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US recovery stumbles as private hiring slows sharply in July

·3-min read
US private firms added just 330,000 jobs in July, less than half the gain in June, according to ADP data

After recovering strongly as widespread vaccinations allowed for an easing of pandemic restrictions, hiring by American firms slowed sharply in July, raising fears the US recovery may be running out of steam amid increasing Covid-19 infections.

The setback reported in data released Wednesday comes as President Joe Biden's infrastructure and jobs plan nears approval in Congress, while he continues to push for massive spending on programs to support the economy and hiring.

Though officials express confidence the world's largest economy will continue to claw its way back, they also stress the critical role of government funding to address longstanding problems and inequalities that predated the pandemic.

The 330,000 private jobs payroll services firm ADP said the economy added last month was far smaller than economists had expected and less than half the number gained in June.

That could be a worrisome sign ahead of the government's monthly jobs report due out Friday, which economists expect could finally deliver another million-job increase.

"The labor market recovery continues to exhibit uneven progress, but progress nonetheless," ADP chief economist Nela Richardson said in a statement.

As businesses like hotels and restaurants were able to reopen, the hard-hit leisure and hospitality sector has been hiring workers at a brisk pace since March.

But the ADP data showed a gain of just 139,000 jobs in the industry last month -- the biggest of any sector by far but less than half of the June increase.

- 'Destructive forces' -

In recent weeks, rising infections from the fast-spreading Delta variant of Covid-19 have caused some areas of the United States to again require masks, raising concerns that the rebound could stall.

"The slowdown in the recovery has also impacted companies of all sizes. Bottlenecks in hiring continue to hold back stronger gains, particularly in light of new Covid-19 concerns tied to viral variants," Richardson said.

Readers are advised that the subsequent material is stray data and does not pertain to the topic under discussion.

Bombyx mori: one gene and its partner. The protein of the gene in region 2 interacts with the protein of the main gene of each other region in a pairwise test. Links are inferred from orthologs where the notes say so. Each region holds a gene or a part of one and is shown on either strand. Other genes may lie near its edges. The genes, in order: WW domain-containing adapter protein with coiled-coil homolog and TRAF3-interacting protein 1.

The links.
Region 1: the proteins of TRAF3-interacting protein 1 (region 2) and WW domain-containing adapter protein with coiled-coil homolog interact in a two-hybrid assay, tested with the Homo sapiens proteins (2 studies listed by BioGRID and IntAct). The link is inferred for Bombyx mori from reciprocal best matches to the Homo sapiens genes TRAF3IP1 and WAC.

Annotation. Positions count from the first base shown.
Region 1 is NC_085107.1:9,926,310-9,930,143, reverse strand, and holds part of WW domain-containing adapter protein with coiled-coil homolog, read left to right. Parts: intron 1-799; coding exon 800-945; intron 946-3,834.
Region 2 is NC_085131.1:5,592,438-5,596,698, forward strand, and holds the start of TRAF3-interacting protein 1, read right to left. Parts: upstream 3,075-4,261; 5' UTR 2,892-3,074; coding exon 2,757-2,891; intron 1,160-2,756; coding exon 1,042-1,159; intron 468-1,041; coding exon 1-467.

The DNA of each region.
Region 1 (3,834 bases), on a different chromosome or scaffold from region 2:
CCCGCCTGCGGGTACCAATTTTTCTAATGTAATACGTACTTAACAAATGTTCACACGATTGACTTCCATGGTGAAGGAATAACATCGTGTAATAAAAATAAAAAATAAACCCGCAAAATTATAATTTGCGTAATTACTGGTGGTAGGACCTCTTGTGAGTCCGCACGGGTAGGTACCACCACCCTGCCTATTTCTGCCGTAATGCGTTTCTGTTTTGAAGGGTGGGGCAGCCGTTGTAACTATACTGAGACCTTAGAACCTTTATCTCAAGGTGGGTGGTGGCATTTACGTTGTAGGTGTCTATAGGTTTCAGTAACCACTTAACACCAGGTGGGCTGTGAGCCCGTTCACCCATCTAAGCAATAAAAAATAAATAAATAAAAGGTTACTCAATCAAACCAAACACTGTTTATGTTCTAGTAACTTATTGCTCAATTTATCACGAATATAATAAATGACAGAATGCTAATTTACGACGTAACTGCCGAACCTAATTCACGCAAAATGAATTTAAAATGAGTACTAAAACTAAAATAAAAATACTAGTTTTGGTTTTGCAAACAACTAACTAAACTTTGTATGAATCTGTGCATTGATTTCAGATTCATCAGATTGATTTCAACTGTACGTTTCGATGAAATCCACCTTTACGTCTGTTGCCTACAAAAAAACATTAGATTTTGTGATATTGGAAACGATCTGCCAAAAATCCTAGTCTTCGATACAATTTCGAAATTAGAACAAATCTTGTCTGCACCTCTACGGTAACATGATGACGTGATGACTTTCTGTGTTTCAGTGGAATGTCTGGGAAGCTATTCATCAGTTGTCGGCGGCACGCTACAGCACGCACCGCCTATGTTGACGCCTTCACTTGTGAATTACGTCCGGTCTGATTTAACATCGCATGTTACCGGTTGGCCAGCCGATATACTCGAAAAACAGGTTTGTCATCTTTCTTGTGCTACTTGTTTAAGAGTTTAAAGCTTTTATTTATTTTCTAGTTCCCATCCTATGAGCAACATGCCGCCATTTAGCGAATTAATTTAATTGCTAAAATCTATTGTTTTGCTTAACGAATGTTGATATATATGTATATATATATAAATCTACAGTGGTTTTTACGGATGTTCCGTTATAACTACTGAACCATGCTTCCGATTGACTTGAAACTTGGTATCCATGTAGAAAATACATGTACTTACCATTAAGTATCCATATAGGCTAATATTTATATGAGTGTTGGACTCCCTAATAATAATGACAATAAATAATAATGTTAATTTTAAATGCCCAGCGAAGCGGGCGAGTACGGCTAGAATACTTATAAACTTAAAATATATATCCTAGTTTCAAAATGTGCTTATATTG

But Treasury Secretary Janet Yellen said Wednesday the country is headed towards full employment after GDP returned to its pre-pandemic size in the second quarter -- which she credited to the unprecedented government response.

However, there are issues "beneath the surface" at work in the labor market, including racial disparities that she said public spending can help address.

On top of his $1 trillion infrastructure plan, Biden has proposed $3.5 trillion in spending on childcare, education and health.

"In the same way that ambitious fiscal policy is accelerating our recovery from the pandemic, it can start unwinding some of these destructive trends and spur growth," Yellen said at an event in Atlanta to promote Biden's agenda.

Underinvestment has been a drag on the economy, Yellen said, keeping the United States behind other advanced nations in many areas including childcare, which allows women to remain in the workforce.

- Hiring bottlenecks -

Economists are projecting employment gains of over 900,000 and as much as a million in the key Labor Department employment report, and though the ADP data are not always in sync with the official figures, the big miss could foretell weak monthly hiring overall.

The hiring slowdown will foment the narrative that the US economy has reached "peak growth," said Briefing.com analyst Patrick O'Hare.

However, the services sector overall is going strong, and the Institute for Supply Management (ISM) said its non-manufacturing index rose to 64.1 percent last month, as business activity, employment and prices all climbed.

Economists are generally upbeat about the jobs outlook, and point to an expected jump in hiring by schools -- public jobs not covered by the ADP report.

As employment continues to improve, the Federal Reserve will get closer to the point where it will pull back on its stimulus measures, including raising the benchmark lending rate off its zero level.

Fed Vice Chair Richard Clarida said Wednesday that barring surprises, the economy should reach the threshold of maximum employment by the end of next year, which would allow the start of "policy normalization" in 2023.

hs/cs

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